Ahead of debate, Democratic Party leader stresses Ohio’s role in election

The chair of the Democratic National Committee used three area stops Monday to tout the “unity in values” of the party, point to Ohio’s importance in the presidential election and promote today’s debate in the Buckeye state.

Twelve Democratic presidential candidates will take the stage at Otterbein University in Westerville tonight.

Chair Tom Perez visited Dayton to hold a roundtable discussion on gun violence and gun safety. Survivors and gun safety advocates were invited to the discussion.

Early Monday morning, Perez stopped in West Chester Twp. at the General Motors Parts Distribution Center to support striking United Auto Workers.

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Perez later went to Raymond, Ohio, to talk with farmers. Perez toured the Mac Acres Dairy Farm and held another roundtable discussion.

Perez said Ohio is an important stop on the campaign trail.

“We’re here barnstorming the state of Ohio ahead of tomorrow’s debate because Ohio is in fact a battleground state,” Perez said. “We’re competing everywhere, and we’re going to win everywhere.”

Republican National Committee spokeswoman Mandi Merritt said the swing state is firmly in President Donald Trump’s corner.

“From supporting a bogus impeachment witch hunt, to advocating for failed socialist policies, the Democrats’ radical agenda is taking center stage in Ohio. But no matter the candidate, not one 2020 wannabe will stack up to President Trump’s record of success in the Buckeye State,” Merritt said.

Perez said the amount of differing opinions on the debate stage will showcase the depth of the Democratic party.

“I think it is going to expose the remarkable depth of our party. (Having so many candidates on stage) will expose and highlight the unity of values we have,” Perez said. “Every candidate that we have on that stage tomorrow will be advocating for common-sense gun measures, every candidate believes health care should be available.”

The debate will start at 8 p.m. today. It will be the fourth round of Democratic debates.

On Monday, Perez met with a group of about 10 people at 10 a.m. at Corinthian Baptist Church. Perez met with survivors of gun violence from all over the state, members of Moms Demand Action and some local gun safety advocates during the private event. Dayton Mayor Nan Whaley and U.S. House of Representatives candidate Desiree Tims also sat in on the meeting.

Perez called gun violence in the United States a “public health epidemic,” and said it was a frustrating issue because it is preventable.

The candidates will likely discuss gun control during the debate, he said.

“The Second Amendment and common-sense gun violence reduction measures can co-exist and they must co-exist,” Perez said. “We’re continuing to fight and you’re going to hear discussion, I’m sure, tomorrow at Otterbein about this issue.”

The candidates who will participate in the debate are former Vice President Joe Biden, Massachusetts Sen. Elizabeth Warren, Vermont Sen. Bernie Sanders, California Sen. Kamala Harris, South Bend, Ind., Mayor Pete Buttigieg, New Jersey Sen. Cory Booker, former Texas Rep. Beto O’Rourke, former Housing Secretary Julian Castro, Minnesota Sen. Amy Klobuchar, Hawaii Rep. Tulsi Gabbard and businessmen Tom Steyer and Andrew Yang.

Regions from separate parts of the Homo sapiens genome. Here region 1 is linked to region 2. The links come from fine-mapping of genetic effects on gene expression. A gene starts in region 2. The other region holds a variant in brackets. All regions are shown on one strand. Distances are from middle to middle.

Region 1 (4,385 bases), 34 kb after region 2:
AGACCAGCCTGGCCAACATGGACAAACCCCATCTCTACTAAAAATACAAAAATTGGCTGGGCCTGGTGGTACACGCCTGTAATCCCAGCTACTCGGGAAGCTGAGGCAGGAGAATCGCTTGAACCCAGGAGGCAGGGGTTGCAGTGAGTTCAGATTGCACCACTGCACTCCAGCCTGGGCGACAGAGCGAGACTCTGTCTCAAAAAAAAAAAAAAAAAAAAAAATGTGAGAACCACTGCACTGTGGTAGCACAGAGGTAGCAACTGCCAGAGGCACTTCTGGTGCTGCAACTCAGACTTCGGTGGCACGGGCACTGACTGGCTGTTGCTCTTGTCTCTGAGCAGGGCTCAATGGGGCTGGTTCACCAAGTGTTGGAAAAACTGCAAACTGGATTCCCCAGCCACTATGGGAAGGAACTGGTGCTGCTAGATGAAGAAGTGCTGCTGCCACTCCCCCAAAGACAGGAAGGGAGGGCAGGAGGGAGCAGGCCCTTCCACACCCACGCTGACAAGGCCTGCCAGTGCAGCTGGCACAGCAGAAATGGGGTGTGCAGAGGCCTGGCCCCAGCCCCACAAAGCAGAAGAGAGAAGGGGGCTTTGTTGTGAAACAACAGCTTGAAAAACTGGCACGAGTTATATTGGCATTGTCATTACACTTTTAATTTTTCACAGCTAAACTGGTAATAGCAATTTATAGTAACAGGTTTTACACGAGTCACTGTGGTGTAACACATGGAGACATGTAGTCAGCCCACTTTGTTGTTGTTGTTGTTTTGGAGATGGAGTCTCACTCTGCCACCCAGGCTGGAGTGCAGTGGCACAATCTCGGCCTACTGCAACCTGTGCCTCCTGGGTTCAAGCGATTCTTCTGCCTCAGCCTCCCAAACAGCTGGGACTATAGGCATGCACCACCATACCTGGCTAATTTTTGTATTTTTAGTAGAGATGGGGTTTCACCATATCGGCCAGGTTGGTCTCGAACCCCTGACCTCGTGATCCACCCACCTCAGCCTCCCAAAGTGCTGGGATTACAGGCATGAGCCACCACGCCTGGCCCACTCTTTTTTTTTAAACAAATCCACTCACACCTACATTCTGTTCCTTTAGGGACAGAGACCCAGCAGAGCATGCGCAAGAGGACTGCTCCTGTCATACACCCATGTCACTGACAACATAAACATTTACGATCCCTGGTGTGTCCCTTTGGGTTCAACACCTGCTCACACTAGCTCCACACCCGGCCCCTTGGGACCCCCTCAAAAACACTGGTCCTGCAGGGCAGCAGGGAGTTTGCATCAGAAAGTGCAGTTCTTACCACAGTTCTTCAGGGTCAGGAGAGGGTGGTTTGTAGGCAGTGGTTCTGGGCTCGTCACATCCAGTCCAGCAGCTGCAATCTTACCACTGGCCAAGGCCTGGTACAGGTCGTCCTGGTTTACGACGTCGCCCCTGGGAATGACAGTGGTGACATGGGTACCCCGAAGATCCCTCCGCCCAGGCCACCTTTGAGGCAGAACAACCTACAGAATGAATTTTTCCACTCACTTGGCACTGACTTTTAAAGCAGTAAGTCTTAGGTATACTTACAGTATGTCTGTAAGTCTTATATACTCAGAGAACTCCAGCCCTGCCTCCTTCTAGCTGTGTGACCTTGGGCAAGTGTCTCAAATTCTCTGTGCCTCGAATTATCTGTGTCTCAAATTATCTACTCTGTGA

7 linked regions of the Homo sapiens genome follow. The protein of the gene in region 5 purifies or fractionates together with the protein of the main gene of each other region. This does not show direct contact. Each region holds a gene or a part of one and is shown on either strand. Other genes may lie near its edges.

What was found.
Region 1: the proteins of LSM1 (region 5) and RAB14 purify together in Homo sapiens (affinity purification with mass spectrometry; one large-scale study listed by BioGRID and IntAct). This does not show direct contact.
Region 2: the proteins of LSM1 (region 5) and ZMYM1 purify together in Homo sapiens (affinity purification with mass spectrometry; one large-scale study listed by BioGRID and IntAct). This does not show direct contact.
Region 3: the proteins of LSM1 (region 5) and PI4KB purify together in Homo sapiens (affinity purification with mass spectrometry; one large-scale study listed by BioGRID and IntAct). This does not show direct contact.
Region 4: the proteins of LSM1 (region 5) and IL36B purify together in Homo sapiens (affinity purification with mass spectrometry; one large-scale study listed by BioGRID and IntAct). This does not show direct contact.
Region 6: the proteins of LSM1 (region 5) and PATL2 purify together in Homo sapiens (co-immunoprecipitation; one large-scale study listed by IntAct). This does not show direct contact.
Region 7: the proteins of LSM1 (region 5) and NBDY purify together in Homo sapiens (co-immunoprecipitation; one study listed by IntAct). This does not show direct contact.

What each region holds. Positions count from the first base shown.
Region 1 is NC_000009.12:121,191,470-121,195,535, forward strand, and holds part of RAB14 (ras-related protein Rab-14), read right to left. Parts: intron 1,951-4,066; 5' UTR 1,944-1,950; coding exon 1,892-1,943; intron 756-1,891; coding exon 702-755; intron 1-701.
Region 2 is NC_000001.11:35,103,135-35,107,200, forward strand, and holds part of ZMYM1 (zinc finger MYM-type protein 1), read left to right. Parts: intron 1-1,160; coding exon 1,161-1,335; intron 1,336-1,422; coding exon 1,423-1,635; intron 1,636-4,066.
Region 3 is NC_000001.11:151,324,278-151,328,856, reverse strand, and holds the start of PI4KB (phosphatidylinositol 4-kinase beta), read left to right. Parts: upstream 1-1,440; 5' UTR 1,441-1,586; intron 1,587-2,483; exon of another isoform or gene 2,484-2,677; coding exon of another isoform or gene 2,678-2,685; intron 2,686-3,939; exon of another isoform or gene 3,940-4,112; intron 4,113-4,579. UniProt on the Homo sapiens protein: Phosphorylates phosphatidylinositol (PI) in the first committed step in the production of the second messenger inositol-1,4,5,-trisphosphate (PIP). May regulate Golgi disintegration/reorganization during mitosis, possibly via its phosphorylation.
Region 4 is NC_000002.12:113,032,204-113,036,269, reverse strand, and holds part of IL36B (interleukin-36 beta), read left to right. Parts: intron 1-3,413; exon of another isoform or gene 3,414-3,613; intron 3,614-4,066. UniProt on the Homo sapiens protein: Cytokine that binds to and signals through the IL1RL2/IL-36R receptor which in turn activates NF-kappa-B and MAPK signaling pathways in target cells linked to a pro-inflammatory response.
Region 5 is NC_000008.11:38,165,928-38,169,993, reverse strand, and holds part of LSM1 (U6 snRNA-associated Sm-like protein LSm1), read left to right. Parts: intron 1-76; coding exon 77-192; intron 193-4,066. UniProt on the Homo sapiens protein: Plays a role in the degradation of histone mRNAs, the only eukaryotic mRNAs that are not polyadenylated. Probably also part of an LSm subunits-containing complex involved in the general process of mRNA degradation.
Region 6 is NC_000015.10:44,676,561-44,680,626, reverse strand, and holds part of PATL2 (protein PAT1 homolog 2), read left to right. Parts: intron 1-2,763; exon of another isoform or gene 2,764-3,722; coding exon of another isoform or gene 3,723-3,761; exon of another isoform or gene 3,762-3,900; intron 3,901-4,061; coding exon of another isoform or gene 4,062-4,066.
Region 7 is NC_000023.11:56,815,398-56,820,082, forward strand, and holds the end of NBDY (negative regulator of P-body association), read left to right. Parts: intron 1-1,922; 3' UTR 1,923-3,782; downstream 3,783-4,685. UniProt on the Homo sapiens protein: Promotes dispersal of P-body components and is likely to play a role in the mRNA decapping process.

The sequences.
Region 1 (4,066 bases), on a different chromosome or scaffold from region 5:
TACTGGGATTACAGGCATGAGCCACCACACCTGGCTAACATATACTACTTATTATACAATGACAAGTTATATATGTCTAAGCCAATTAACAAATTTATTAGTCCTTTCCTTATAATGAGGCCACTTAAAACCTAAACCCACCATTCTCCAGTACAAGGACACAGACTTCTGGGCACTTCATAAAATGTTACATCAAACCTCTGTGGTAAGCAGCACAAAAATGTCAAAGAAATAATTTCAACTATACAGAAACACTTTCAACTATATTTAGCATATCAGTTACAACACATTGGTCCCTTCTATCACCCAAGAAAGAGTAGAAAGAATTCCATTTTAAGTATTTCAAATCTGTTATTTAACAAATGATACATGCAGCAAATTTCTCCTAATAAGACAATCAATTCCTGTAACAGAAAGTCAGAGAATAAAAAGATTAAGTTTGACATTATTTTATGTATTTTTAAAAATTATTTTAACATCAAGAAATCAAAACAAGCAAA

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In a Quinnipiac Poll released Monday, Warren and Biden remain the front-runners. Warren is slightly up from Biden, according to the new poll.

The results showed 30% of Democratic or Democratic leaning voters said they would vote for Warren, 27% for Biden.

“For Sen.Warren, the third straight time essentially tied at the top is the charm,” said Quinnipiac University Polling Analyst Tim Malloy. “Her candidacy clearly has staying power going into the debate.”

Sanders received 11% of the vote, and Buttigieg was at 8%, according to the poll.

Harris is at 4%. No other candidate topped 2% in the poll.

On the question of which candidate stands the best chance of winning against President Donald Trump, the Quinnipiac poll found that Biden still ranks at the top, with 48% of those responding saying he has the best chance. In August, 49% of those polled said he had the best chance of winning against Trump.

In that August poll, Warren’s electability rating was 9%. In the newest poll, 21% said she had the best chance at winning an election against Trump.

Gabbard announced she would participate in the event on Monday after previously saying she was considering boycotting it. She said the requirements to get into this debate were an attempt to “rig” the 2020 primary.

Perez said he “respectfully disagreed” with Gabbard’s characterization of the process. To qualify for this debate, candidates needed donations from at least 130,000 different donors and needed to reach 2% in four DNC-approved polls.

“This has been a transparent process and she followed the rules and made the debate stage,” Perez said.

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Ultimately, Perez said those watching the debate will see unity in the Democratic Party.

“Do we have differences of opinion? Absolutely,” Perez said. “And we’ll talk about the different ways to get to universal health care, but make no mistake about it, we want to get to the mountain top and the other side is very content to taking us to the bottom of the mountain.”


On radio: Tune in today starting at 7 p.m. on 1290 and 95.7 WHIO for complete coverage of the Democratic presidential candidates' debate. The debate will air from 8-11 p.m. followed by post-debate coverage from 11 p.m.-1 a.m.

Our team: WHIO TV's Jim Otte and the Dayton Daily News' Laura Bischoff and Amelia Robinson will be at tonight's debate. Follow our coverage on our Ohio Politics Facebook page and on Twitter at @Ohio_Politics

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